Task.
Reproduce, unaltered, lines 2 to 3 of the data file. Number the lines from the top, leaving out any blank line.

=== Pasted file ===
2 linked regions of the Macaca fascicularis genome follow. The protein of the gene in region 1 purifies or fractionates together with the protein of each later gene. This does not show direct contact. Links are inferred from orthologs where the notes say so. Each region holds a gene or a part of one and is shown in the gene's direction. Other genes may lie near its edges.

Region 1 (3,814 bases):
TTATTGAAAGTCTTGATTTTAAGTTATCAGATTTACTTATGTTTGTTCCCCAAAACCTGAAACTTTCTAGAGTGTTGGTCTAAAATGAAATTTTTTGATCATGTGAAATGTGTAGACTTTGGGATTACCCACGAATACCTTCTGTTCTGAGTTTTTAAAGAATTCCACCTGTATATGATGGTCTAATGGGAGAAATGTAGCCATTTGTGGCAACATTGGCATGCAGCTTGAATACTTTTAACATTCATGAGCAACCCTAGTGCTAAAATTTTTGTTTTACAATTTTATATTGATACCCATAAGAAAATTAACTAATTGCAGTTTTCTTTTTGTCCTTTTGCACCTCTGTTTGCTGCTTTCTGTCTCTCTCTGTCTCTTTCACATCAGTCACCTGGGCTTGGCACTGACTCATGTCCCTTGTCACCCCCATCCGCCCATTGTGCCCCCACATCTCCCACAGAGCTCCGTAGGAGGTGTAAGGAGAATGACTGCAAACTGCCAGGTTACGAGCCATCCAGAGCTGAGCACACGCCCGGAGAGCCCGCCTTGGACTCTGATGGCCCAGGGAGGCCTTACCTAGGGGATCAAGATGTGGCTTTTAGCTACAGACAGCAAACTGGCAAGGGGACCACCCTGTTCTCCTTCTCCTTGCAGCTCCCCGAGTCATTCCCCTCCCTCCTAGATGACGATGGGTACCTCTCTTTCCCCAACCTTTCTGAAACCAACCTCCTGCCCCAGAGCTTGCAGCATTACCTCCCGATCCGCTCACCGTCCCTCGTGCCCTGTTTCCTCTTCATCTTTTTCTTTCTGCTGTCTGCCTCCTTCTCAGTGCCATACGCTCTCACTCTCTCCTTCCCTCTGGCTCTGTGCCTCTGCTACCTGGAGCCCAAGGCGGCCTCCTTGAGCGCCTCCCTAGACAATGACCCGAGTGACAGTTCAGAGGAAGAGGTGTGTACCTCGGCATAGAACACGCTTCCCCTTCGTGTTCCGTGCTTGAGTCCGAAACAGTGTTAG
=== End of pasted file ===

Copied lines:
Region 1 (3,814 bases):
TTATTGAAAGTCTTGATTTTAAGTTATCAGATTTACTTATGTTTGTTCCCCAAAACCTGAAACTTTCTAGAGTGTTGGTCTAAAATGAAATTTTTTGATCATGTGAAATGTGTAGACTTTGGGATTACCCACGAATACCTTCTGTTCTGAGTTTTTAAAGAATTCCACCTGTATATGATGGTCTAATGGGAGAAATGTAGCCATTTGTGGCAACATTGGCATGCAGCTTGAATACTTTTAACATTCATGAGCAACCCTAGTGCTAAAATTTTTGTTTTACAATTTTATATTGATACCCATAAGAAAATTAACTAATTGCAGTTTTCTTTTTGTCCTTTTGCACCTCTGTTTGCTGCTTTCTGTCTCTCTCTGTCTCTTTCACATCAGTCACCTGGGCTTGGCACTGACTCATGTCCCTTGTCACCCCCATCCGCCCATTGTGCCCCCACATCTCCCACAGAGCTCCGTAGGAGGTGTAAGGAGAATGACTGCAAACTGCCAGGTTACGAGCCATCCAGAGCTGAGCACACGCCCGGAGAGCCCGCCTTGGACTCTGATGGCCCAGGGAGGCCTTACCTAGGGGATCAAGATGTGGCTTTTAGCTACAGACAGCAAACTGGCAAGGGGACCACCCTGTTCTCCTTCTCCTTGCAGCTCCCCGAGTCATTCCCCTCCCTCCTAGATGACGATGGGTACCTCTCTTTCCCCAACCTTTCTGAAACCAACCTCCTGCCCCAGAGCTTGCAGCATTACCTCCCGATCCGCTCACCGTCCCTCGTGCCCTGTTTCCTCTTCATCTTTTTCTTTCTGCTGTCTGCCTCCTTCTCAGTGCCATACGCTCTCACTCTCTCCTTCCCTCTGGCTCTGTGCCTCTGCTACCTGGAGCCCAAGGCGGCCTCCTTGAGCGCCTCCCTAGACAATGACCCGAGTGACAGTTCAGAGGAAGAGGTGTGTACCTCGGCATAGAACACGCTTCCCCTTCGTGTTCCGTGCTTGAGTCCGAAACAGTGTTAG